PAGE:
Now the heads of an independent research enterprise in Ambler, Pennsylvania,
Van Scott and Yu remain members of the NeoStrata board and their portraits
hang in the NeoStrata boardroom. Wildnauer and others at NeoStrata
refer to them with a combination of affection and reverence as "the
In 1992 PolyStrata moved to 4 Research Way. "The doctors loved
the street name," Wildnauer says, "and they liked Princeton’s
research and academic focus. They thought that Princeton was a good
environment for marketing their treatment."
"PolyStrata is inactive at this point," Wildnauer says, explaining
the trio of legal entities in the privately-held NeoStrata family.
"TriStrata Technologies, a subsidiary of NeoStrata, holds all
the intellectual property. It issues licenses and collects royalties
and is located in Wilmington, Delaware, where there’s a more favorable
tax and patent enforcement environment. NeoStrata is the operating
company. It develops technologies and quality assurance. It takes
care of marketing and sales, and coordinates manufacturing." At
present NeoStrata licenses to Allergan, Avon, Bristol-Myers Squibb,
Chesebrough-Ponds, Collagen Corp., Elizabeth Arden, Erno Lazlo, Stiefel,
NeoStrata’s more than 40 products are backed by legal muscle in the
form of more than 80 patents, and legal judgments upholding NeoStrata’s
exclusive right to license its technology. The patents cover both
the structure of the acids used in NeoStrata’s products and the purposes
for which the products are used. "Anyone who uses AHAs in skin
care products is using our technology," Wildnauer says, explaining
NeoStrata’s success in patent litigation. "Any claims relating
to aging are covered by our patents. Pore size, evenness of pigmentation,
laxity, fine lines and wrinkles are covered. How good is a patent?
As good as it will stand up in court."
"NeoStrata does not have a monopoly by any means," counters
Albert Rosenthal, a clinical professor of dermatology at Hahnemann
who has offices on Franklin Corner Road. "It is a perfectly competent
company, but they do not have all the patents and they are not unique."
Rosenthal prefers the products of a competitor that, like NeoStrata,
has a line for sale by doctors, but that has not yet been the target
of a NeoStrata lawsuit.
Explaining why the dermatology community may not agree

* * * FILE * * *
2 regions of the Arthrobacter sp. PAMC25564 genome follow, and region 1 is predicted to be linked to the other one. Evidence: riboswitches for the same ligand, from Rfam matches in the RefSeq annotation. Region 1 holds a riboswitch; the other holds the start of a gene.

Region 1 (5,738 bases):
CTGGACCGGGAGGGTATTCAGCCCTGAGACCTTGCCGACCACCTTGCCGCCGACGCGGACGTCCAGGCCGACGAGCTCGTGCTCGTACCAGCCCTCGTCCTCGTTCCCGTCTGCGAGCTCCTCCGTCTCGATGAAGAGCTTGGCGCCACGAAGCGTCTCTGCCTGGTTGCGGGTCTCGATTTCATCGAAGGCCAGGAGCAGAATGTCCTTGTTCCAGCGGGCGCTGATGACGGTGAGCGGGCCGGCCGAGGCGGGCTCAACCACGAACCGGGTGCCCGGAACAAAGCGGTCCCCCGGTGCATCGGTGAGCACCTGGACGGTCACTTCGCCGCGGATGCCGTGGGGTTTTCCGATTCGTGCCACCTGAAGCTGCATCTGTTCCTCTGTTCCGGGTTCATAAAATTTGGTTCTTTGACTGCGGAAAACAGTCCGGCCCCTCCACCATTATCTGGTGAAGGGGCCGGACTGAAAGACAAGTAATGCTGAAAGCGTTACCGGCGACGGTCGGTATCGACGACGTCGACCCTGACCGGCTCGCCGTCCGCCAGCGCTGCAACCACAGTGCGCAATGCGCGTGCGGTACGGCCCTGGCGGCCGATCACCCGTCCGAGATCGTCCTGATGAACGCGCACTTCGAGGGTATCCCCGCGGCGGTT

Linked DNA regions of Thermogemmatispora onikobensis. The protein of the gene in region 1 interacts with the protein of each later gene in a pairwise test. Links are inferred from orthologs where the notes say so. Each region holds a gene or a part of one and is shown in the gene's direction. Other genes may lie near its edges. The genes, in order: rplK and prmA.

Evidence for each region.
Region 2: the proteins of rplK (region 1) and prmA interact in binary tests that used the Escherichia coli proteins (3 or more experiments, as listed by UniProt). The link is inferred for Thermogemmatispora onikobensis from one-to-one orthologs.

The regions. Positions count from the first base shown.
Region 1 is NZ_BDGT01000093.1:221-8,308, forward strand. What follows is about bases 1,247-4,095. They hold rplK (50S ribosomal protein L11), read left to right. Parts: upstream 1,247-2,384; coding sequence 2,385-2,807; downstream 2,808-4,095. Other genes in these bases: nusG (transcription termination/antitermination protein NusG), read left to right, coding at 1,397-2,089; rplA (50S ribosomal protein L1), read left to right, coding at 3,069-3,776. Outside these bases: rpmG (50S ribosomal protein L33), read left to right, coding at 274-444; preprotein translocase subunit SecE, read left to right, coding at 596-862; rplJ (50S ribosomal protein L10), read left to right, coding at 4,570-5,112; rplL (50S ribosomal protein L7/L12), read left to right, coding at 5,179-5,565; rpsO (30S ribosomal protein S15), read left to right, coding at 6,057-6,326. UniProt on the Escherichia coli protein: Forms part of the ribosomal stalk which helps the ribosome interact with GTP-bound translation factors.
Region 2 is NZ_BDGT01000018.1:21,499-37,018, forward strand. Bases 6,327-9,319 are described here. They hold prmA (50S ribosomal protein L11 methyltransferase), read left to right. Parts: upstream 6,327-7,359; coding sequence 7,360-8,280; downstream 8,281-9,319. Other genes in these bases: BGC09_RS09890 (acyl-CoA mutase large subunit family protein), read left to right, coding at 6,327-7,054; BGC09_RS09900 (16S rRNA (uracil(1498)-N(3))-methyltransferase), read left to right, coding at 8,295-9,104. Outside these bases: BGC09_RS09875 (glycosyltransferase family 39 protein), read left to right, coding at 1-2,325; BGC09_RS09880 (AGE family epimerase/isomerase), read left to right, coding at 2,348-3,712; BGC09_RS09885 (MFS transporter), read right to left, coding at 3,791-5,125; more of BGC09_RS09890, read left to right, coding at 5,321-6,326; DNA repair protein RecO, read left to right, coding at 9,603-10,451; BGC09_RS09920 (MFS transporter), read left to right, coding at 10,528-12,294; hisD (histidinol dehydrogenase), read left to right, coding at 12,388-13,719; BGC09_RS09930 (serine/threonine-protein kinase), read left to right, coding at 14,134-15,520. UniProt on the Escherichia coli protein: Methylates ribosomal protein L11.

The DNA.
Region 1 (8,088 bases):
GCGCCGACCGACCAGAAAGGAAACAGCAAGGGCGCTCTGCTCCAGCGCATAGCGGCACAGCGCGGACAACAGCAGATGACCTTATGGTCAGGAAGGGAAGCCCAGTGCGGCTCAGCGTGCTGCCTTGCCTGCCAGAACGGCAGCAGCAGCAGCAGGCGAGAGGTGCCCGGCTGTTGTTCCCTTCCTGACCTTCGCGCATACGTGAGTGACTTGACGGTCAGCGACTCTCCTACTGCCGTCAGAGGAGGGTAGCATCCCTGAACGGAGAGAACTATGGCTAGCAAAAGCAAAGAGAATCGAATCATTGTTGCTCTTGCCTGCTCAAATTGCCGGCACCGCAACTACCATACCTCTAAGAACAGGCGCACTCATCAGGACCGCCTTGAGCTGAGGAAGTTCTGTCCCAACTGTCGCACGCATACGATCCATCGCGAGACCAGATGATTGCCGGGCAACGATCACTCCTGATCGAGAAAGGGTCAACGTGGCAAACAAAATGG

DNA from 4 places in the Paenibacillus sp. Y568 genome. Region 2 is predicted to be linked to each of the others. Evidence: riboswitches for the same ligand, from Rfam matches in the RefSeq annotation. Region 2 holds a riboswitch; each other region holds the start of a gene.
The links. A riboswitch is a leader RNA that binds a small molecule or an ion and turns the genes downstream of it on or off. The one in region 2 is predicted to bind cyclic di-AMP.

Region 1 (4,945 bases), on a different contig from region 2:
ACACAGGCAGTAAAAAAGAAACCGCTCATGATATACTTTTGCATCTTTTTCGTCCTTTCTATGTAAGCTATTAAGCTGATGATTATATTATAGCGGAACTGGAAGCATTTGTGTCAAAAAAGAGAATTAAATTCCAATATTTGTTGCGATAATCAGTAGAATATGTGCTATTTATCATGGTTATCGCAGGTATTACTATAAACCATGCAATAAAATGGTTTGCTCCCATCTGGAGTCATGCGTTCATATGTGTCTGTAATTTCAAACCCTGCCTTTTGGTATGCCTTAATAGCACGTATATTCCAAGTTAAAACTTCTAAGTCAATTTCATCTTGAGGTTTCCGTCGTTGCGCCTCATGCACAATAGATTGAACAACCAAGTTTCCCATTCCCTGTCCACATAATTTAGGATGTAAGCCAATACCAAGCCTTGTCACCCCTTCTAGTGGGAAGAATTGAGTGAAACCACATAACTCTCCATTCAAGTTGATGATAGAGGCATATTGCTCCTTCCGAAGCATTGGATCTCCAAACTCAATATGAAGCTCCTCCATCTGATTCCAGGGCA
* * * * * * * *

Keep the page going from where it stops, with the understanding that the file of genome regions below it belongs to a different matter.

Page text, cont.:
with NeoStrata about the exclusivity of its AHA patents, Wildnauer
points out that NeoStrata did not begin to file lawsuits until last
year. The seven targets of the initial lawsuits were Beiersdorf, Clarins,
USA Inc., Chanel Inc., Neoteric Cosmetics Inc., Leiner Health Products,
Cosmair (L’Oreal), and Murad Skin Research Laboratories.
All five of the patents in question were reconfirmed, and one of the
defendants entered into a license agreement to settle the litigation.
"The doctors hate the litigation," says Wildnauer. "They
come up every Thursday for board meetings, but they’re not involved
in day-to-day management. We develop their research and keep filing
for patents. They’re not academicians. They want to see their developments
The products derived from the research of the doctors fall into two
groups: an established cluster of items, brand-named NeoStrata, marketed
through dermatologists and plastic surgeons, and a new group of products,
brand-named Exuviance, whose distribution through salons and cosmetic
counters is now being established. A major step in bringing the Exuviance
line to the public was its debut in September at the Nordstrom flagship
store in Scottsdale, Arizona. "We weren’t just selling cosmetics,"
says Barbara Green, a spokesperson for the company. "We were doing
seminars on skin care from a pharmaceutical point of view."
Presently, medical products represent the bulk of Neo-Strata’s business.
NeoStrata products are sold in more than 40 countries. More than half
of NeoStrata’s sales are abroad. Plans for selling Exuviance products
extend to eight countries, which seem to have little in common besides